The most of the clinical trials are done by vaccine companies. The data integrity of trials done by pharma companies is hurting us. I think regulatory agencies should be very particular about it. The companies that indulge must be warned that they would be banned for 5 years. That would make them follow the laws and desist them from any unethical act. Regulators have to bring in ethical practices and not treat everybody as bad. Also, I think we need to educate the parliamentarians, political system and judiciary because they have a responsibility of ensuring the best for the people. Otherwise, our innovation would not go anywhere. Prime Minister is talking about ‘Make in India’ but how can we innovate when we can’t do the clinical trials. How can a startup in life sciences survive without clinical trials?

Prime Minister Modi was recently in Davos, inviting world leaders to do business in India. Where can the vaccine industry, that is growing fast, feature in this?

I think the PMO must be briefed properly on this. The vaccine is the only area where we are ahead of the game, in the emerging world. Now we have competition from Korea and China and I think that this is one industry that is ahead of the game. If the government can push us, we can be global players. We need government support. Without it, we can’t win in the longer run.

Does government really need convincing on this? I mean isn’t there an example that has been set?

The government should identify which are the key sectors in this country that have to play the leadership role. They have to do it segmentwise such as the vaccine, pharma etc. Choose the areas not from an Indian point of view but use the global perspective. What push is required for which sector has to be decided on the basis of multiple factors that needs a thorough analysis of ground realities.

Is it correct for the government to slash prices the way it is doing? What do you make of the price control measures for bioscience products?

We should look at China. The Chinese companies are selling the Japanese Encephalitis vaccine at 3 dollars a dose and they made the government increase the price. They are pushing the companies towards being global players.

Comparatively, we have no support from the government. While there are price control measures for the industry, there should be matching support for the indigenous industry. Entrepreneurs should not be chocked from all sides. We are the true and efficient entrepreneurs in all these circumstances.
I think vaccine industry should be treated differently than pharma. We have patents for the technology which makes it more innovative. We are far ahead of others. Let me give an example of Typhoid conjugate vaccine where we are the first country. We beat the multinationals of Europe, the US in every way.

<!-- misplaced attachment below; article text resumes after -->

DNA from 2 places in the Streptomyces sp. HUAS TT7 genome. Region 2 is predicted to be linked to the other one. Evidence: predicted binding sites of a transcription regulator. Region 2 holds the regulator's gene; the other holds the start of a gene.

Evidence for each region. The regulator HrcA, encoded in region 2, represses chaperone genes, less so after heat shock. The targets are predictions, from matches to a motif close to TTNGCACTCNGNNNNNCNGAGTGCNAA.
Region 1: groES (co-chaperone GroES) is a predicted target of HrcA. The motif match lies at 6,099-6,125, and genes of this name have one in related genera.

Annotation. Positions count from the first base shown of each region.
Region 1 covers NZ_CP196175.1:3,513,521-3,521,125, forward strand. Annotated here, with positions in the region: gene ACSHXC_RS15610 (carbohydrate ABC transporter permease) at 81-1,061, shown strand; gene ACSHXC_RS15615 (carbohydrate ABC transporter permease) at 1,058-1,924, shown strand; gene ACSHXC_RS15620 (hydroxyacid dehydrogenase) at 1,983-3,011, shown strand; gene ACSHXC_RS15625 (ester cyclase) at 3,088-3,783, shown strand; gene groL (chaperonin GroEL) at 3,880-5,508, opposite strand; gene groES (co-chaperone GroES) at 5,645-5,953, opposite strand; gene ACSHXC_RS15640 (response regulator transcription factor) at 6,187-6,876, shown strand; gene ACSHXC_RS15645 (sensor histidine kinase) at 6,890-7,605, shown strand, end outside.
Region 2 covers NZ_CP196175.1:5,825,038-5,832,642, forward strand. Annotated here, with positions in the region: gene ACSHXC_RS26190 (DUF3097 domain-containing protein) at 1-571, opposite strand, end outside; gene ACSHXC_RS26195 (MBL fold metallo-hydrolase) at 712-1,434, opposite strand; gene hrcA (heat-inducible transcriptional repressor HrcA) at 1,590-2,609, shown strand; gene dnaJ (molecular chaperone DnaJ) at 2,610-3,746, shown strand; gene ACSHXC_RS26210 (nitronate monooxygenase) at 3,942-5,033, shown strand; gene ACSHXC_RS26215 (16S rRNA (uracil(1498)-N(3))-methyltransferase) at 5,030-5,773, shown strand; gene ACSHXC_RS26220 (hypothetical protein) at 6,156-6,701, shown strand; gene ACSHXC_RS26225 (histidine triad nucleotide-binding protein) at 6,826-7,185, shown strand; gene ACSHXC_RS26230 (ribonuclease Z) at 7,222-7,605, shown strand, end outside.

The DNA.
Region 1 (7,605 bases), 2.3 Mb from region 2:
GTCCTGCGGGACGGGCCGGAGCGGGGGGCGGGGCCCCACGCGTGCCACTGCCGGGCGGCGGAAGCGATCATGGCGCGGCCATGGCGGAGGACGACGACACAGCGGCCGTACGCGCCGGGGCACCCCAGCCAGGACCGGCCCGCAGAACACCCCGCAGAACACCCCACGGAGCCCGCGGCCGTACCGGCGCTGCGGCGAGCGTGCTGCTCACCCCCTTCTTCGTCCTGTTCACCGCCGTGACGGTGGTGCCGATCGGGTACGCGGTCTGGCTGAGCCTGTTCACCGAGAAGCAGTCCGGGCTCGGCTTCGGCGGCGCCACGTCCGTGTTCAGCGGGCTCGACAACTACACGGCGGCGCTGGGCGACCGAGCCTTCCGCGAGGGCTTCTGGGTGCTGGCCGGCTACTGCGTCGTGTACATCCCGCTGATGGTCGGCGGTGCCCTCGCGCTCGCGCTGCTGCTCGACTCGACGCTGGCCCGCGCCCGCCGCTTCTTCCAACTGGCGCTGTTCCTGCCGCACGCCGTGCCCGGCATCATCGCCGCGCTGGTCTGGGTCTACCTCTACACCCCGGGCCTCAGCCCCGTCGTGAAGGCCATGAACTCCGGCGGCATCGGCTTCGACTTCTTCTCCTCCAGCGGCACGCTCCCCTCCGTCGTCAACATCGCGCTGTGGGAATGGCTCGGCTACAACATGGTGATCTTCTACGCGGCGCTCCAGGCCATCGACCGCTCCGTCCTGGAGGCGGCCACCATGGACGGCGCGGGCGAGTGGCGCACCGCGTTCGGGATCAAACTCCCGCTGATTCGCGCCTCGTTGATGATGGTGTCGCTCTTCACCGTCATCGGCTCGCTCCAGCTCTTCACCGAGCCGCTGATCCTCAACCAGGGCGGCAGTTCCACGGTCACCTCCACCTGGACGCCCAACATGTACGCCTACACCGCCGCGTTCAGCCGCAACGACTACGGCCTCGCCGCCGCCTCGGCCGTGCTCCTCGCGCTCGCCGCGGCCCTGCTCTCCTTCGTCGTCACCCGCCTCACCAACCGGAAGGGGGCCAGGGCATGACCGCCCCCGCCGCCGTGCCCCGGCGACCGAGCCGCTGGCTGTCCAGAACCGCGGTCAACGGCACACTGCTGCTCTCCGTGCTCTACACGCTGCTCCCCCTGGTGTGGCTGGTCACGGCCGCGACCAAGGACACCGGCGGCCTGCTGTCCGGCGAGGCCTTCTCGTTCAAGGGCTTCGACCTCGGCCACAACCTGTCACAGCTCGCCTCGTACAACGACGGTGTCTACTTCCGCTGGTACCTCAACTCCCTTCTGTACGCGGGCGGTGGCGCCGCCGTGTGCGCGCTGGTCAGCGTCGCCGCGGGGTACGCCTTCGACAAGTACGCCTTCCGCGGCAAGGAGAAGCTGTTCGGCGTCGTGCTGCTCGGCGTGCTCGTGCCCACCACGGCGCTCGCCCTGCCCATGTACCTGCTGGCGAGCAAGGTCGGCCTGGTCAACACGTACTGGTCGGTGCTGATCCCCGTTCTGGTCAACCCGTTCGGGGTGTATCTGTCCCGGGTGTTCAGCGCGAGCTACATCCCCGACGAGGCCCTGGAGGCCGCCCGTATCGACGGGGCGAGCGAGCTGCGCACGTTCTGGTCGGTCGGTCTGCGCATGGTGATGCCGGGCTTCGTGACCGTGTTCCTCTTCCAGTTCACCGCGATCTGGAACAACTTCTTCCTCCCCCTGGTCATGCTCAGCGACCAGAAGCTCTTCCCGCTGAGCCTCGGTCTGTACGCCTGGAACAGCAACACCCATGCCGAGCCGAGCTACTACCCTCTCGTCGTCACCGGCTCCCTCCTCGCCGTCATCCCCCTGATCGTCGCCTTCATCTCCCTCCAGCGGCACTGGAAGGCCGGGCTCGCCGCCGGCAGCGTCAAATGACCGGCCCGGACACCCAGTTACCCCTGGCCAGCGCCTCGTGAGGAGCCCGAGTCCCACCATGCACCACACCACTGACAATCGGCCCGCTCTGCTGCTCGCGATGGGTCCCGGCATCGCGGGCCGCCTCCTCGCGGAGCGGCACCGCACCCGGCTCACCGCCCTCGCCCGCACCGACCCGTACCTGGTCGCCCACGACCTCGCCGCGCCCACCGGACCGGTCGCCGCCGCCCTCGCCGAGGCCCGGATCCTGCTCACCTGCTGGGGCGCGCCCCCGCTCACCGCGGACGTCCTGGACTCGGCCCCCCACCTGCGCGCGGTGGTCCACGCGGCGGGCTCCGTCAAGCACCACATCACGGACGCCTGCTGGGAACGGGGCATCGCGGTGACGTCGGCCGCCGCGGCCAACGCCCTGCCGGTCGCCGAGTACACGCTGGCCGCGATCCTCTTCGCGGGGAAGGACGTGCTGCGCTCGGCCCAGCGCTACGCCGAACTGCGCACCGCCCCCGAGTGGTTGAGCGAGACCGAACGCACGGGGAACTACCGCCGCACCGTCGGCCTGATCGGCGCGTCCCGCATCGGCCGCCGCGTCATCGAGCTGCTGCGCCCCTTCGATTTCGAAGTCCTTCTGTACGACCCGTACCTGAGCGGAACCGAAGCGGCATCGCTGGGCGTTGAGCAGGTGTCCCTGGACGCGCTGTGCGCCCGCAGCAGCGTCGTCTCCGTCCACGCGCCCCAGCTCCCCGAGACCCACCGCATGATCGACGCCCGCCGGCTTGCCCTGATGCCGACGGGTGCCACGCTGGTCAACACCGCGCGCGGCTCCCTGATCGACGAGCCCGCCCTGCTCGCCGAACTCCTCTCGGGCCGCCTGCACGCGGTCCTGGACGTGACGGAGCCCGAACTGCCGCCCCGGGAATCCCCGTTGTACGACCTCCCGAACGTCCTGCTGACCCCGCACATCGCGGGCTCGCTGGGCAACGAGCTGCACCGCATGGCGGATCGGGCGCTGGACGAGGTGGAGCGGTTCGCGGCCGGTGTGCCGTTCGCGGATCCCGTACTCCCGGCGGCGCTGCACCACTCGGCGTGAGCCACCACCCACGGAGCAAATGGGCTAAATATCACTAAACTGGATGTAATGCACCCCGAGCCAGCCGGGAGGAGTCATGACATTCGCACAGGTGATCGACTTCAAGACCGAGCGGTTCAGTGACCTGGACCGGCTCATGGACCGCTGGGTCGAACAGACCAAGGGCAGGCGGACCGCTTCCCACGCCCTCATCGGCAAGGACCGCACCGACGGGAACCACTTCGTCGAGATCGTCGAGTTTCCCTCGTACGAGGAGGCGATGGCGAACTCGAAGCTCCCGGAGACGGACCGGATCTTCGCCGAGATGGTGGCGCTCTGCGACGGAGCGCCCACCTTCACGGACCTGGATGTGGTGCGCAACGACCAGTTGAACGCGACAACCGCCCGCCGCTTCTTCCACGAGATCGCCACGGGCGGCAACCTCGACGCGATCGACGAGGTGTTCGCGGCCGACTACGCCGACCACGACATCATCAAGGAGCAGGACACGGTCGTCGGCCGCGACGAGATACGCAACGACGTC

There is also an issue of data. How could we effectively monitor data?

Unfortunately, in this country, there is lack of trust. If the science comes from the US, it is trustworthy but if it is generated by the Indian company, it is not trusted easily. This is because of integrity that needs to be fixed. That cannot only come from the industry. It has to come from the government. The right regulations and the best environment in the academia from school onwards is a must.

The regulatory environment has to be stringent like US-FDA. Then at least we can gain trust. There should be streamlined regulations yet higher penalties for violations by those who try to jump the ethical barriers. Integrity and trust are linked to each other.

What are the next top priorities at Bharat Biotech?

Now we are looking at the development of Chikungunya and Zika vaccines. Besides that we also have HPV vaccine. There is a lot much to do and we are trying to give our best. However, we need nurturing to reach the true potential.

What are your expectations from the union budget?

I think the business has to operate differently from the budget. As an industry, there is less than 1-2 percent effect on our operations. There might be some profit or some loss in terms of budget announcements but we can’t take our decisions only based on that. This is an unnecessary hype on the budget in India. Instead of short-term goals, companies must focus on long-term.

What are the global trends in vaccine development?

Globally, a lot of platform technologies are changing. RNA vaccines are a new trend. We in India have good technologies and we are equally matching up to the global levels.